Let $K$ be a number field, $\chi : C_K \to \mathbb{C}^\ast$ a Hecke character (that is, a character of the idèle class group), and $L(\chi,s)$ the corresponding Hecke $L$-series. I wish to understand how one may construct a Galois extension $G = Gal(L/K)$ and a complex representation $\rho : G \to \mathbb{C}^\ast$ such that $\mathcal{L}(L/K,\rho,s) = L(\chi,s)$, where $\mathcal{L}$ here denotes the Artin L-function.

I know how this works when $\chi$ factors through a congruence subgroup mod $\mathfrak{m}$, or equivalently, if $\chi$ is a Dirichlet character mod $\mathfrak{m}$; namely, take $L = K^\mathfrak{m}$, the ray class field mod $\mathfrak{m}$, and use the Artin symbol to turn the given character into a Galois character.

But I am worried that trying to do the same thing for general $\chi$, replacing the Artin symbol with the map $\phi_K : C_K \to Gal(K^{ab}/K)$, will not work. Indeed, the Wikipedia article on 'Hecke Character' suggests that only the Dirichlet characters are accounted for by Class Field Theory (see the last paragraph in the section 'Definition using ideals'). This worries me.

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    $\begingroup$ Not all Hecke characters correspond to Artin L-functions; only the algebraic Hecke characters that have trivial weight at infinity do. See this related question: mathoverflow.net/questions/66500/… $\endgroup$ Commented Jun 7, 2011 at 23:02
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    $\begingroup$ Let $K$ be the rationals. Is $|.|$ a Hecke character for you? It's a character on $\mathbf{A}_K^\times$ and is trivial on $K^\times$. Its $L$-function would be something like $s\mapsto\sum_n n/n^s=\sum 1/n^{s-1}=\zeta(s-1)$. This doesn't satisfy the right sort of functional equation for an Artin $L$-function because the centre of symmetry is in the wrong place. So I don't think one can possibly expect an Artin rep in this case. $\endgroup$ Commented Jun 7, 2011 at 23:03
  • $\begingroup$ By the way, you can't hope to recover irreducible Artin representations of dimensions > 2 via Hecke characters; you only get characters of the absolute Galois group. $\endgroup$ Commented Jun 7, 2011 at 23:04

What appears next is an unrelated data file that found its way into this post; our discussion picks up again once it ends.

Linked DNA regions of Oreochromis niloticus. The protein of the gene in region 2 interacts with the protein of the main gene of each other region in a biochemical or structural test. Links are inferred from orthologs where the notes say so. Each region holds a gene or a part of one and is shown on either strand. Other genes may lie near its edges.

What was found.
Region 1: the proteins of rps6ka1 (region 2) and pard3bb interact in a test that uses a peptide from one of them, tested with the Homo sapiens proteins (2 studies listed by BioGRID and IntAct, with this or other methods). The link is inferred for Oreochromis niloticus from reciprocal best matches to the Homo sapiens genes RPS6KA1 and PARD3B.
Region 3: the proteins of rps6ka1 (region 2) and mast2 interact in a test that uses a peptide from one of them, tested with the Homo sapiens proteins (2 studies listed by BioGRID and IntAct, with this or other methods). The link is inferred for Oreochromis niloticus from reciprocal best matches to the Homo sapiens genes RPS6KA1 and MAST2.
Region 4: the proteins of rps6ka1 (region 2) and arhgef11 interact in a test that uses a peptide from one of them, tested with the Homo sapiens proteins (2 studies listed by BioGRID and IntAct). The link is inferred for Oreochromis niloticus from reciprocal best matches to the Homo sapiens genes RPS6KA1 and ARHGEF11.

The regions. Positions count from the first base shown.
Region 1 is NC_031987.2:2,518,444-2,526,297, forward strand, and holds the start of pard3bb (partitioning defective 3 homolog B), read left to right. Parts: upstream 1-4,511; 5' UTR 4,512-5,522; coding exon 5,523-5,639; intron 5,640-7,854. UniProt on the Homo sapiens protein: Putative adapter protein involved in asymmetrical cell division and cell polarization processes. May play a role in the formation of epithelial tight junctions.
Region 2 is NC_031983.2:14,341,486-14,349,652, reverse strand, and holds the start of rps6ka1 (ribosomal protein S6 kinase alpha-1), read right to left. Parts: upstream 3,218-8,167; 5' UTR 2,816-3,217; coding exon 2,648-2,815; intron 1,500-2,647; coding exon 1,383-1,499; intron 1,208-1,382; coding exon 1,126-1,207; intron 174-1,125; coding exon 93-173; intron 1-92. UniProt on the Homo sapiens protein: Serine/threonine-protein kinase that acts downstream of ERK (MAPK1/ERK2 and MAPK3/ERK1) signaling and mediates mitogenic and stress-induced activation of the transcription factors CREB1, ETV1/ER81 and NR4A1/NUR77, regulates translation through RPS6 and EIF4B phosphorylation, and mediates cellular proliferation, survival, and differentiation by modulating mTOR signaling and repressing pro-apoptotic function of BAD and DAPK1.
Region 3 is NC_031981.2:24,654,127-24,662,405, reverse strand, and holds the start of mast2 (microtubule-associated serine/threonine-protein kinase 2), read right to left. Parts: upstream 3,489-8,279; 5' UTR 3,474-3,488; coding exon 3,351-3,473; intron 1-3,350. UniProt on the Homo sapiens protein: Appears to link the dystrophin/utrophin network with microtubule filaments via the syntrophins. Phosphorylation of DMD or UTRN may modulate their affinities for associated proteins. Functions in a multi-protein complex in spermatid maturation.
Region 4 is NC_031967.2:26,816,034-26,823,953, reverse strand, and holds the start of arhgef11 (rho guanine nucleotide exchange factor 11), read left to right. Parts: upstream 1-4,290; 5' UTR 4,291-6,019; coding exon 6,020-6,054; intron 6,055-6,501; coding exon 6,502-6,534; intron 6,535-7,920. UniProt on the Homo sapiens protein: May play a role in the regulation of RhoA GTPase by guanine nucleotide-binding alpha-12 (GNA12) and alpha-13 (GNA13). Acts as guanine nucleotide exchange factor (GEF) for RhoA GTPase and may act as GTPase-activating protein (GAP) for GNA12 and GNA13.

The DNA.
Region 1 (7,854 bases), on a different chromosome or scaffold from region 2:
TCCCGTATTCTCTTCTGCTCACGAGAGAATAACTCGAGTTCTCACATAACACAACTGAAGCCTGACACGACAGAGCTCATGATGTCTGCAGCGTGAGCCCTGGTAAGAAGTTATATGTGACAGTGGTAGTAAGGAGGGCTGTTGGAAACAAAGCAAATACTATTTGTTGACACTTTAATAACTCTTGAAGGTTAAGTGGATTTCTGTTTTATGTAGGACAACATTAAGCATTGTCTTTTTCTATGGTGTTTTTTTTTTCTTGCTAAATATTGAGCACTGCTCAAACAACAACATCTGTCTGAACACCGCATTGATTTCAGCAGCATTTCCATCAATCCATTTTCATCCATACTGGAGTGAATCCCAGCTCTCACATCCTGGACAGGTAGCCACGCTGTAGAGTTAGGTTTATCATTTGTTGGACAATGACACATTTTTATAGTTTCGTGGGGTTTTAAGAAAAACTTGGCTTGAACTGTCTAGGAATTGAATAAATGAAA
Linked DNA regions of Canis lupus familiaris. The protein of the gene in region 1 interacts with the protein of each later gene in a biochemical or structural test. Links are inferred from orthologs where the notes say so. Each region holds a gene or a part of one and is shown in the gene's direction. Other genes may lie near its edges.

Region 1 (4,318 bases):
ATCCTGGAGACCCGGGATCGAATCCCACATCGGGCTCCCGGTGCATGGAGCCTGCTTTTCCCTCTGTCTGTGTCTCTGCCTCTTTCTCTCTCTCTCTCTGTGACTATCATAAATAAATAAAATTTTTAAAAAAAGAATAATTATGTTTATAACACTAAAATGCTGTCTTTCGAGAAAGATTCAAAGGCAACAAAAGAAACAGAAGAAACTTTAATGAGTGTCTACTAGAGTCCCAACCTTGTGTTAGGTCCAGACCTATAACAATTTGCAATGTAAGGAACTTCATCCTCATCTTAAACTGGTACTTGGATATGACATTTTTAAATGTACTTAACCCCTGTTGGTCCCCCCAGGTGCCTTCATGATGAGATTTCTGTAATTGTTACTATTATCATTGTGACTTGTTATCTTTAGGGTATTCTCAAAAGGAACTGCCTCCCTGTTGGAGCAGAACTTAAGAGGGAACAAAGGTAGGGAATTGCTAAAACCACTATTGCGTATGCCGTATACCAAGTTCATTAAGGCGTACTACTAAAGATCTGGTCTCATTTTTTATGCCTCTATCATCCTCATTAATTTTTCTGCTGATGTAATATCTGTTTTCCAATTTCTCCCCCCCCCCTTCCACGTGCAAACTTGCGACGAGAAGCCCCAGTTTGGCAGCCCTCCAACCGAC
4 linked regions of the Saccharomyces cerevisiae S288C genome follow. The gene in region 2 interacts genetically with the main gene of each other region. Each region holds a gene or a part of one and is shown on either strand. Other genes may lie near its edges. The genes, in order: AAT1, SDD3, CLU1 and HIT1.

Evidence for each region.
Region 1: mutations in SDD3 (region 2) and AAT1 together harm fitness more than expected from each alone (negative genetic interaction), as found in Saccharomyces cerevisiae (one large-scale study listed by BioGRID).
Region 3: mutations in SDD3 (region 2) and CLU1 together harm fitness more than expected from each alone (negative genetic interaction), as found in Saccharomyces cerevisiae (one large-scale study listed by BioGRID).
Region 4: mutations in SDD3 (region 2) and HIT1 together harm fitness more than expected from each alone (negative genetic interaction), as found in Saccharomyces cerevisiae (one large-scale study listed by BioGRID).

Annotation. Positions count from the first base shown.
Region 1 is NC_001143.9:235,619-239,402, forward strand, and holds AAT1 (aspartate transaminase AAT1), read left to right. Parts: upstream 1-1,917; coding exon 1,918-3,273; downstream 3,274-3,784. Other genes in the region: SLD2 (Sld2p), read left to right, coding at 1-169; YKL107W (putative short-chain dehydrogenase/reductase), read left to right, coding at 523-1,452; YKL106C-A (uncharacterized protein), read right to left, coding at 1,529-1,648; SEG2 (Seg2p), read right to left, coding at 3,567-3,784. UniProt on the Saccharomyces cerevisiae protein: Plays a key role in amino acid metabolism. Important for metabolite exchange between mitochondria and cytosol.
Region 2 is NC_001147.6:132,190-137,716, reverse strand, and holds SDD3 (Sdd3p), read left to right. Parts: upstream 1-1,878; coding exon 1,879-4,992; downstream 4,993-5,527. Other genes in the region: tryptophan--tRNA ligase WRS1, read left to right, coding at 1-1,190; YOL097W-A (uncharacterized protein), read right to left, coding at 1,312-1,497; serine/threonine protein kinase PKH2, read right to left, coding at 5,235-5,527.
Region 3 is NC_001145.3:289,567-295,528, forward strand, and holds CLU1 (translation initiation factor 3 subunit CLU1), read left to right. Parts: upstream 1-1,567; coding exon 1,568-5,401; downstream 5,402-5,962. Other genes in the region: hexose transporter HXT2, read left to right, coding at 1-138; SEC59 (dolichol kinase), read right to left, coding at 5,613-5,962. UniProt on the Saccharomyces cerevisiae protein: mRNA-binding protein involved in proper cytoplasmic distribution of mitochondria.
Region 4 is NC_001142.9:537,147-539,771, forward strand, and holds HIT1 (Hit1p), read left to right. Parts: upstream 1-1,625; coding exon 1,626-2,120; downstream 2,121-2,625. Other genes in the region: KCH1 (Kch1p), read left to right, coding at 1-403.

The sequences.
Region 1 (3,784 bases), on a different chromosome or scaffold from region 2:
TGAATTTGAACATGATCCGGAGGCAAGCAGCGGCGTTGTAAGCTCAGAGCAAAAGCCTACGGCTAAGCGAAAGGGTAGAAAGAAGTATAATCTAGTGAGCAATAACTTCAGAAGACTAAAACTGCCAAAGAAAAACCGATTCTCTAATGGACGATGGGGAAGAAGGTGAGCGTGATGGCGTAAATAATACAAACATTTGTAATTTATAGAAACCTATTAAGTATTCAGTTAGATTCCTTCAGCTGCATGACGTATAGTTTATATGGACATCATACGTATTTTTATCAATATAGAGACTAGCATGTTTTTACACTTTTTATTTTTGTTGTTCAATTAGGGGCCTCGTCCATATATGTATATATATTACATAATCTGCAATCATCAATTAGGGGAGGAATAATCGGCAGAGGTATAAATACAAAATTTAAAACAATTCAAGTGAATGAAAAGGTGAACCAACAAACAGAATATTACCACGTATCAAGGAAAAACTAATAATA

• $\begingroup$ Darn, I see that I was naive to hope this. I guess Kevin's example also shows that there cannot be a common generalisation of Artin and Hecke L-series. $\endgroup$ Commented Jun 7, 2011 at 23:41
  • $\begingroup$ Stupid question, what is a Dirichlet character here as opposed to a Hecke character? EDIT: just read the wiki-entry, which uses the notion it is a finite order Hecke character. I had seen alternatively Dirichlet characters to be multiplicative functions on field elements (not ideals), so was confused $\endgroup$
    – Junkie
    Commented Jun 7, 2011 at 23:44

1 Answer 1


Dear Barinder,

Re. your comment "there cannot be a common generalization of Artin and Hecke $L$-series", to the contrary, there is such a common generalization, namely the $L$-series of a representation of the global Weil group. These will (conjecturally) have an analytic continuation and functional equation, and they include all Hecke $L$-series (Hecke characters, by which I mean idele class characters, are just one-dimensional reps. of the global Weil group), and all Artin $L$-series (which are reps. of the global Weil group which factor through the map to $G_K$).



  • $\begingroup$ Thank you Matthew, and everyone else, for your very helpful comments. To learn more about this global Weil group, I shall first read the discussion at: mathoverflow.net/questions/12100/… $\endgroup$ Commented Jun 8, 2011 at 10:25

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